Self-doubt, undervaluing yourself, and working for “exposure”. These are just a few of the difficulties that working freelance can bring. The Covid-19 pandemic is causing more people than ever to start working this way, but it isn’t always easy. We’ve been speaking to some of the members in the Business Barn who have worked freelance over the years to get the inside info on how to do it successfully.
There are plenty of online resources that offer step by step guides on how to set up as a freelance worker but in this post, we’re talking about how you can work more efficiently, expand your network and win the right projects.
Build a network and take care of it
“You never know who people know”. This is Frankie B. Francis’s of FBF Communications’ motto. Short, sweet but most importantly, true. People are connected to people who are connected to other people, so if you impress one, you could be impressing others which is extremely important when you’re working for yourself.
A key way to have an edge as a freelancer is widening your skillset and making sure people know about it. “Through a conversation with a client one day, I mentioned I had another set of skills too and 2 years later I’m head not only their head of PR but also chief copywriter writing international documents, whitepapers, website content, blogs etc.”, says Frankie. Engage with the people your working for and see what else you can do for them.
As you build stronger relationships with your clients, look into their network to expand yours says Frankie, who has grown her client base by looking at the partners of people she already worked with. Don’t forget about anyone, clients feel valued when you listen to them, “I’m a firm believer in celebrating people’s milestones. So if a client wins an award, gets married or has a birthday, FBF will always send them something small to celebrate. It shows them that you have an interest personally and it’s nice to be nice.”
Be part of the community
Feelings of self-doubt are always going to try and creep in, particularly when you’re getting started in something new where work can be slow, and things don’t always go your way. According to Business Barn member Al Power, “the main thing is to keep positive; it’s going to take time to gain trust in the industry but bear with it. Realise that you have to put the hard work in to build a reputation and then the work will come.”
It’s also easy to lose belief in yourself when you work alone so try to get involved in as many communities as you can. We’ve included a list of websites for freelancers at the end of this post but also get your name out there with associations in your industry such as the National Union of Journalists or the Public Relations Institute.
Losing belief isn’t the only problem that comes with working by yourself. Loneliness can creep in too if you are a full-time freelancer and don’t have another job where you’re interacting with colleagues. Perhaps think about joining a co-working space if this is a position you’ve found yourself in before. Not only will you have company, it’s also an opportunity to make connections, grow your network further and perhaps find new clients as many of the Business Barn members including both Frankie and Al have done.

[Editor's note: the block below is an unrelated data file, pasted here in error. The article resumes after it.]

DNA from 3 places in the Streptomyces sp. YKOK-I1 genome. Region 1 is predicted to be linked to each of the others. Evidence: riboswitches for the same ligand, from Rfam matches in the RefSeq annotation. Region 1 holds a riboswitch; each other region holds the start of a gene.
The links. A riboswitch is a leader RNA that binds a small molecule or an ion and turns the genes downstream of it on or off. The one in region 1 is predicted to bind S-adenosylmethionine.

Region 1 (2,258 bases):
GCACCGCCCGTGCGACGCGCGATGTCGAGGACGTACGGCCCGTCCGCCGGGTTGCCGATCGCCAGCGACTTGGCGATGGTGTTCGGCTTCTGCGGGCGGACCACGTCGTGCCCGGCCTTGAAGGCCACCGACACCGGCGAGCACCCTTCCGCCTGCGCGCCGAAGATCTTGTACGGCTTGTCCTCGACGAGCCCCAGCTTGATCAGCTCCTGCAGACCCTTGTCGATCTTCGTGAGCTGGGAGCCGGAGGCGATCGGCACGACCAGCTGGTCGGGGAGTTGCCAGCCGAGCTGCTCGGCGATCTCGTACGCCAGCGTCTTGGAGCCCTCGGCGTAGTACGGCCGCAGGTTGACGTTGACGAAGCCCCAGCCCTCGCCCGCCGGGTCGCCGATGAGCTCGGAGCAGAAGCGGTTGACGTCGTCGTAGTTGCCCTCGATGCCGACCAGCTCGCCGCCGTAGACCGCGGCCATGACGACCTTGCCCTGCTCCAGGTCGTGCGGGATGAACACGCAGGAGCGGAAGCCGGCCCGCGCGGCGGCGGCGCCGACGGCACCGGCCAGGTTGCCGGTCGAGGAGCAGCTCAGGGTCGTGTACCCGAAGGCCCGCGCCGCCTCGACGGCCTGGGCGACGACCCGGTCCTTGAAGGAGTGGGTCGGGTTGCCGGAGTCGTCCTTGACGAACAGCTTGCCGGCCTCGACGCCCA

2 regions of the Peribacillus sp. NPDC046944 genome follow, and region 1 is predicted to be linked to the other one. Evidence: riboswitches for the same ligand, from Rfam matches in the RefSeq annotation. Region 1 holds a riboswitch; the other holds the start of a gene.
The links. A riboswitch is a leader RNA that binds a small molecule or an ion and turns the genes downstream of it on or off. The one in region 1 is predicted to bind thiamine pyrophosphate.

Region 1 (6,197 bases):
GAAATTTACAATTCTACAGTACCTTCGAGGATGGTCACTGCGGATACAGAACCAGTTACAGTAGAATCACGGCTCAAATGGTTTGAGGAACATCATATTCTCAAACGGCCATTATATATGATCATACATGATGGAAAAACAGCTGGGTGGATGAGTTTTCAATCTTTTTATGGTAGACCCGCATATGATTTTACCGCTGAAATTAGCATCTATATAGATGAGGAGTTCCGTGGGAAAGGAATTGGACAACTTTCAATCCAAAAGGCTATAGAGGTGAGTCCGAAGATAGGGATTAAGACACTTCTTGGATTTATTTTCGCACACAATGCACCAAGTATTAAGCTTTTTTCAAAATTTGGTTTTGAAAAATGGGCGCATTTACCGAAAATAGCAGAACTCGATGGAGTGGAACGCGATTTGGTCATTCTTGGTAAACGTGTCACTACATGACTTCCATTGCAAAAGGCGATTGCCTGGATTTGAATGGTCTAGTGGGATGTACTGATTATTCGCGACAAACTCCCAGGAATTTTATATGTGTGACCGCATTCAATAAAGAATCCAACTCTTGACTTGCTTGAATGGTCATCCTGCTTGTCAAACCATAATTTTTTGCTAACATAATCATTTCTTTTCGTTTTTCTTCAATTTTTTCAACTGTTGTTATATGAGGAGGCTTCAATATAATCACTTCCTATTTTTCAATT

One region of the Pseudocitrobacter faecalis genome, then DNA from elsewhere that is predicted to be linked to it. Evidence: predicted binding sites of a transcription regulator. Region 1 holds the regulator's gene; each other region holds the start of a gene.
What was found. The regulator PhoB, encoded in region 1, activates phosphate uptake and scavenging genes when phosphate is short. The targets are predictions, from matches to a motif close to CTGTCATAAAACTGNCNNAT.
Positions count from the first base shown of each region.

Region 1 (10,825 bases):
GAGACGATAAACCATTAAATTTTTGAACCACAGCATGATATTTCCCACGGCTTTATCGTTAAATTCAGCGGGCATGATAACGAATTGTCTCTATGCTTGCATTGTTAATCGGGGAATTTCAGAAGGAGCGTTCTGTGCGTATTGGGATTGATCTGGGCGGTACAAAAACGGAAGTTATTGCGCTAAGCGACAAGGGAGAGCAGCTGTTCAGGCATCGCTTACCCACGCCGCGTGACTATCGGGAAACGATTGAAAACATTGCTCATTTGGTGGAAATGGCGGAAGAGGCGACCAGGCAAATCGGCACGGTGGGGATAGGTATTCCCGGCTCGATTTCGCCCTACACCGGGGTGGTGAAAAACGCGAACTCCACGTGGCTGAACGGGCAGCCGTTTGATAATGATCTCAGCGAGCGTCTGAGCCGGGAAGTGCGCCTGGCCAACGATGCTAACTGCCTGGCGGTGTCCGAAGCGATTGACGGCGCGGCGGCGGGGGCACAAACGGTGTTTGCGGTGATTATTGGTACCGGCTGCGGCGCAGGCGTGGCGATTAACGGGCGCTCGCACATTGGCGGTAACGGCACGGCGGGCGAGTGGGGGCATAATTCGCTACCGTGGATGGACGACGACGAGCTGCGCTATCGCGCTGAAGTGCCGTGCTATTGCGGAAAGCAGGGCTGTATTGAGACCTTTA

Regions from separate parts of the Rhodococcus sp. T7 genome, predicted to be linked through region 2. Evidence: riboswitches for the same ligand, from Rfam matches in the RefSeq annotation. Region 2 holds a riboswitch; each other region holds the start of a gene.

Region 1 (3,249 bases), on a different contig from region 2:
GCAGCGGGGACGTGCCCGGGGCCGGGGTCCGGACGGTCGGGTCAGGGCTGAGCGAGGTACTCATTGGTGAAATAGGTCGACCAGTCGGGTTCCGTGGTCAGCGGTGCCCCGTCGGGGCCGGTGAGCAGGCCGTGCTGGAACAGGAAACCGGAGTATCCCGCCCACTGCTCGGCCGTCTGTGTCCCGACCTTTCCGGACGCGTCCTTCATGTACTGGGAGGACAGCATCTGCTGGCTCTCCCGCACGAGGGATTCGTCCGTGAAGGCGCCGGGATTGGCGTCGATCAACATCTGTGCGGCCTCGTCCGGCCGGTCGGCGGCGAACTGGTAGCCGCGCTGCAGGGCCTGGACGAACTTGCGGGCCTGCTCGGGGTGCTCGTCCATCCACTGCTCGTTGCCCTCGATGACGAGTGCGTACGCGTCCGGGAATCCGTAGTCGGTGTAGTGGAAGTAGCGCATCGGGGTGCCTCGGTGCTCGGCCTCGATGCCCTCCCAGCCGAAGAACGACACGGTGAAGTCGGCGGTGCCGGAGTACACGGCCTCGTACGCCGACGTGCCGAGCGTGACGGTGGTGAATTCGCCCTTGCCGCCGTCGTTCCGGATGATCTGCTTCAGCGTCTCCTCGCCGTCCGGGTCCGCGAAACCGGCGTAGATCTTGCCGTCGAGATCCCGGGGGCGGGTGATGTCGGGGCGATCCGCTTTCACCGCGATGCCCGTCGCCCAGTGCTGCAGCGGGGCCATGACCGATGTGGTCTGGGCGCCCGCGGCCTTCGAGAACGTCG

Going to industry events can be helpful as well but be selective about which ones you attend and be organised. Don’t be a passive attendee, “have an agenda, look up attendees, see if you share mutual connections on LinkedIn, reach out and say hello prior to the event. Have a role at it if you can, be it as a speaker, manning a sales desk, or simply shadowing a greeter at the door, the more people you meet, the more benefits it will bring” suggests Frankie.
However, you can’t always just take whatever work you can get, “turn away business that doesn’t offer value for money. If you feel you will be over servicing and that you will be underpaid for the job, turn it down and spend that time more wisely, looking elsewhere for other jobs”, continues Frankie.
Sometimes you’ll hear lines like “we have no budget, but this will be great exposure for you”. ‘Paying by exposure’ might be worth it if you’re just starting off and you need to expand your portfolio but at the end of the day, you also have bills to pay. This is an issue that’s dealt with really well in Marloes De Vries’ blog post “Working for Free”. You can give it a read here for some great advice on the topic.
When you are getting paid though, it’s important to be upfront about it and let your client know what you’re charging from the beginning says Al. Naturally, you’ll be trying to pick clients that are trust-worthy, but you never know, so depending on the job, you might want to ask for a down payment at the start. “I usually ask for 50% upfront, then 50% on completion for clients I’ve not worked with before. That way, at least the client has paid half of the fee, so they’re less likely to bail, and if they do, you’re only down half the money. It does happen so just try to learn from it and move on”. Another thing to remember is keeping money aside for your taxes and tracking your expenses, hold onto receipts and stay organised.
A trap many freelancers fall into is overpromising. It’s fine to take on a project if you know you’ll be able to do it but if you’re being asked to do something that you’ve never done before, don’t take it on just because you’re afraid of losing the job. Be honest with your clients about your skillset. It’s also important to be realistic about your time frame, better to deliver early than have to extend the schedule, so if the client is flexible, allow yourself a little longer than you think you’ll need.
For general writing, marketing, graphic, brand, product, architectural design, etc.
For Simple Tasks
For Software, IT and business